Friday, July 13, 2012

We got SOME rain today

It wasn't a lot but it was probably enough to save the local corn crop (for now).  But there are still vast parts of Minnesota's "fertile crescent" that are in drought conditions.  Whoever is left with a corn crop this fall might get as much as $20 per bushel—so I may have relocated into a little pocket of prosperity in a corn belt worth of hurt.  Farmers with extra income tend to spend first on capital improvements—so this will help the local equipment dealers and some construction crews.  Because this will be the third year of agricultural prosperity, this probably will not buy so many pickups—that happened a couple of years ago and even a farmer with too much money thinks a two-year-old pickup is almost new.

What the farmer SHOULD be investing in is a meaningful response to climate change. Great idea Larson, but what exactly would that be—besides burying the power lines to his operation and other methods of lessening his exposure to collective energy infrastructure?  If his crops cannot pollinate when the air is too hot, or when it needs rain at specific times, all his investment in the equipment to grow those crops has been reduced to glorified lawn ornaments.  If the whole farm must be redesigned to operate in the new climate, this guy is going to need a LOT of good years—something not likely to happen when the crops are failing.

New Scientist has an excellent opinion piece on the need to adapt to the new climate.  Adapting to new conditions is the other side of rebuilding the infrastructure so as to reduce carbon emissions in the first place.

As freak weather becomes the norm, we need to adapt

09 July 2012

Magazine issue 2872. Subscribe and save
For similar stories, visit the Editorials and Climate Change Topic Guides

IT HAS been yet another week of extraordinary weather. Torrential rainfall caused chaos across the UK. A record-breaking heatwave drifted across the US, broken by freak thunderstorms that left a trail of destruction from Chicago to Washington DC. Meanwhile, in India and Bangladesh more than 100 people were killed and half a million fled when the monsoon arrived with a vengeance.

We have become used to reports of extreme weather events playing down any connection with climate change. The refrain is usually along the lines of "you cannot attribute any single event to global warming". But increasingly this is no longer the case. The science of climate attribution - which makes causal connections between climate change and weather events - is advancing rapidly, and with it our understanding of what we can expect in years to come.

From killer heatwaves to destructive floods, the effects of global warming are becoming ever more obvious - and we ain't seen nothing yet. Our weather is not only becoming more extreme as a result of global warming, it is becoming even more extreme than climate scientists predicted.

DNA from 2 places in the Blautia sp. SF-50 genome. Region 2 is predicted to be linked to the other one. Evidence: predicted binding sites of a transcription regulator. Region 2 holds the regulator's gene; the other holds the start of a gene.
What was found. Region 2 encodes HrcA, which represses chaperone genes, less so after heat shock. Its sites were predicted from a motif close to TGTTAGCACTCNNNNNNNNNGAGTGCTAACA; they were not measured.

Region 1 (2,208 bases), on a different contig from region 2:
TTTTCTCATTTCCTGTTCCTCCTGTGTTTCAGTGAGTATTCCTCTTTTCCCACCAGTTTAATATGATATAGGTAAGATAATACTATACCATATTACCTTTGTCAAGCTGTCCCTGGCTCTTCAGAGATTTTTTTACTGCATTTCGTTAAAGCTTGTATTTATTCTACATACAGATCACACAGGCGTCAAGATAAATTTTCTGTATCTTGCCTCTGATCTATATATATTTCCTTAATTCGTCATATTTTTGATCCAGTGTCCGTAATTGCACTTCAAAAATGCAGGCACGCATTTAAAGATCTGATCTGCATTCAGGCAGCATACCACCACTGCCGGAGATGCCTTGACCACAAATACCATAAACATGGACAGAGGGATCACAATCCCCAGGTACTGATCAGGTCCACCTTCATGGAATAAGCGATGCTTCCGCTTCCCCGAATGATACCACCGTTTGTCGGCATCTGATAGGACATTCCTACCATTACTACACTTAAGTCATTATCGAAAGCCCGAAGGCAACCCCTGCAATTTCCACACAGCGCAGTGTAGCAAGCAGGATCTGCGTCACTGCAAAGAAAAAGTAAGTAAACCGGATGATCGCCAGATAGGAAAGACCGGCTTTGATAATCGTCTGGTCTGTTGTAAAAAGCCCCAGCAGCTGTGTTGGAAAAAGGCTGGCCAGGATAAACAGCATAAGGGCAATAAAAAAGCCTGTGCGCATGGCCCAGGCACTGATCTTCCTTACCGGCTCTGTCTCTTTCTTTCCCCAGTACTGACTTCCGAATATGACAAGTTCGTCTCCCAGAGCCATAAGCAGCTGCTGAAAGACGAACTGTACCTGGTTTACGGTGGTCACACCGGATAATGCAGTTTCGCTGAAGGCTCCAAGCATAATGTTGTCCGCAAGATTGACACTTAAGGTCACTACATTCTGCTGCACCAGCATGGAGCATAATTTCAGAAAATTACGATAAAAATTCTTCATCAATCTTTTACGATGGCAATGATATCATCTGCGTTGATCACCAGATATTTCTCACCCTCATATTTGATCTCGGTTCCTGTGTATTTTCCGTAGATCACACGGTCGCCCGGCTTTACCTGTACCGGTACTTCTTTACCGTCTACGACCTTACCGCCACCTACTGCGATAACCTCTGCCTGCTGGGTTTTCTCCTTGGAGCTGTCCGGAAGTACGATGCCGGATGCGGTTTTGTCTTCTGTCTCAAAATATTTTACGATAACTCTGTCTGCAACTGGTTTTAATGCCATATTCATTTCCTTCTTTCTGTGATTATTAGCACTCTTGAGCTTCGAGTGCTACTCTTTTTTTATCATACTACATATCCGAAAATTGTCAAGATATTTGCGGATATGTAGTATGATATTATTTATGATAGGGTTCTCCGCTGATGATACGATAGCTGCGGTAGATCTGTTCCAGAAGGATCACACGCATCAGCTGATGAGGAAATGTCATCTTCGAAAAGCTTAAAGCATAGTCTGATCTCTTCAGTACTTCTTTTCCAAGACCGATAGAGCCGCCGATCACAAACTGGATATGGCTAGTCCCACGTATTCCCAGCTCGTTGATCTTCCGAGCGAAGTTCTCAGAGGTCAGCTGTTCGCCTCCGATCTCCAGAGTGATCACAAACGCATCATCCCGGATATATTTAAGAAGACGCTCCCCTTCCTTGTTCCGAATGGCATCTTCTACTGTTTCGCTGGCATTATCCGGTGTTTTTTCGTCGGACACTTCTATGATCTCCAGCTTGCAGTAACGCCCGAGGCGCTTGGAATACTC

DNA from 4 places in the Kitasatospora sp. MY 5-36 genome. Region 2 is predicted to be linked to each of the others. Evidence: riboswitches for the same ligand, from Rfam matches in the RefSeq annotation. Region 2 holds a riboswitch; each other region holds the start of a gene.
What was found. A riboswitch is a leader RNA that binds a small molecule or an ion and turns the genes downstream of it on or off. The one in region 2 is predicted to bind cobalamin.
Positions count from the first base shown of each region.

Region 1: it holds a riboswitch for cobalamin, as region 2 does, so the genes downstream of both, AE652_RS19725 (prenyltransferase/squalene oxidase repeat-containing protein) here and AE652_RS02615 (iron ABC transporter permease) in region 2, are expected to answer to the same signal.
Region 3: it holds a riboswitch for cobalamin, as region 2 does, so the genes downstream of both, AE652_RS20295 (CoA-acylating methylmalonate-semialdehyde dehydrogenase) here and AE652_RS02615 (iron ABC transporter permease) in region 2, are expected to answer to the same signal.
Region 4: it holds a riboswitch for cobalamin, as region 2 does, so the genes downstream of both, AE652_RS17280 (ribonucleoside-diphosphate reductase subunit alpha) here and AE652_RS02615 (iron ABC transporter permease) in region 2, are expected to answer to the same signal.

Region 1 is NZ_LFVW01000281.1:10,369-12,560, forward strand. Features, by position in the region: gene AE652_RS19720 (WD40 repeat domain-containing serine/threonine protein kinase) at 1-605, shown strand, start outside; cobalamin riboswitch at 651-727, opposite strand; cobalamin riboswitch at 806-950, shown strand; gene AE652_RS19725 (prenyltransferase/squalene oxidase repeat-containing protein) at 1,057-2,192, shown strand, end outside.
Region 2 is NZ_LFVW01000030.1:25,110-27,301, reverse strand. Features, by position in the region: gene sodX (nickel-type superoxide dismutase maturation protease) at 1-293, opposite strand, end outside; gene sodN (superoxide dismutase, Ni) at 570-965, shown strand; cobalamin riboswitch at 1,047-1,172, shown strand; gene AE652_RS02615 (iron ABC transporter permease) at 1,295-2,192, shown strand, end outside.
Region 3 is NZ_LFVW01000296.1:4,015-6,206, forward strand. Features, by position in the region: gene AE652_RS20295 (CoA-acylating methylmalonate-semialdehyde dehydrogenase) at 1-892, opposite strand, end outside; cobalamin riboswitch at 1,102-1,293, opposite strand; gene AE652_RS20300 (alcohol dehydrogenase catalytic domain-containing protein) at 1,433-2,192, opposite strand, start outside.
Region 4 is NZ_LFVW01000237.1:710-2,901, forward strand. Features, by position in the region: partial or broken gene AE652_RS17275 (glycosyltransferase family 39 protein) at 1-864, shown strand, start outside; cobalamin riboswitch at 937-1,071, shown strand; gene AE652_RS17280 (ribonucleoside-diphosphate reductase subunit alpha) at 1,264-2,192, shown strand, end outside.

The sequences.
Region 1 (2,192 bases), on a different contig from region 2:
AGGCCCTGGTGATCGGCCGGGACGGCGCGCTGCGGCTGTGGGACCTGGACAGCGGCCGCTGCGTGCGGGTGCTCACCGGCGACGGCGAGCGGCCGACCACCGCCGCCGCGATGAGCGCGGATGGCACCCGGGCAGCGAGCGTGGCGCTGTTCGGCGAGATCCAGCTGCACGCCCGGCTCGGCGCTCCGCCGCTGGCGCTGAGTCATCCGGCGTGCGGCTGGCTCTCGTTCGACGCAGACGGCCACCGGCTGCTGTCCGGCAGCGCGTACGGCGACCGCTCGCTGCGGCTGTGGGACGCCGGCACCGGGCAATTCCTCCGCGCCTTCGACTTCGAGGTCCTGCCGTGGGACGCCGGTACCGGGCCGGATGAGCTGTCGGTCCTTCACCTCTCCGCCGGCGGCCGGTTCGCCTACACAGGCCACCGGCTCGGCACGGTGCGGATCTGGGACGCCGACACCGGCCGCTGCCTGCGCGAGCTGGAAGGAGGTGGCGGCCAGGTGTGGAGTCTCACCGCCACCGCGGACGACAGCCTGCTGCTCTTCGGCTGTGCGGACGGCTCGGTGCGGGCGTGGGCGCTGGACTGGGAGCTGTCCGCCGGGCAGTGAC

Researchers now think they are starting to understand why (see "How global warming is driving our weather wild"). Human activity cannot be held solely responsible for all of these extreme events, but by adding carbon dioxide to the atmosphere, we have loaded the climate dice. Only political leaders and corporate masters have the power to do anything about that - but they are doing little to help.

Those opposed to cutting emissions sometimes argue that we will simply adapt to a warming world. That is fast becoming a necessity, rather than a choice, but we are doing a lousy job of it. Take the recent devastating forest fires in Colorado. Recent weather conditions have been ideal for them, but they were worsened by forest-management practices that led to a build-up of combustible fuel (see "Humans and nature turn American West into a tinderbox"). Elsewhere in the US, subsidised insurance encourages development in coastal areas that are increasingly at risk from storms and flooding. more

See also: Updated: Climate Scientists Are Going There - The Link is Being Made

An update on crop conditions.
THU JUL 12, 2012

Drought Disaster Declared in 1016 Counties in 26 States by USDA

by FishOutofWater

Withering severe to extreme drought, covering most of the southern two-thirds of the United States, has led the U.S. Department of Agriculture to make its largest disaster declaration ever. Extensive crop damage, triggered by months of drought and the hottest June in American history, is decimating the largest corn crop ever planted in the U.S. Every state in the southern half of the country, except for Virginia and West Virginia is affected by the drought declaration. The combination of the end of a two year La Nina event and global warming set the stage for dome of hot air to build up over the midcontinent this June, smashing all-time temperature records from Colorado to the Carolinas. The hot dry air literally sucked the moisture out of crops.

Food and commodity prices are rising in response to the drought.

A drought disaster hasn't been declared in Iowa, the largest corn producer, but this week's drought monitor shows that Iowa, too, is affected by the drought. The heat and drought has expanded into the central and northern midwest.

In the 18 primary corn-growing states, 30 percent of the crop is now in poor or very poor condition, up from 22 percent the previous week. In addition, fully half of the nation’s pastures and ranges are in poor or very poor condition, up from 28 percent in mid-June. The hot, dry conditions have also allowed for a dramatic increase in wildfire activity since mid-June. During the past 3 weeks, the year-to-date acreage burned by wildfires increased from 1.1 million to 3.1 million as of this writing.

This is what climate scientists told you was coming. more

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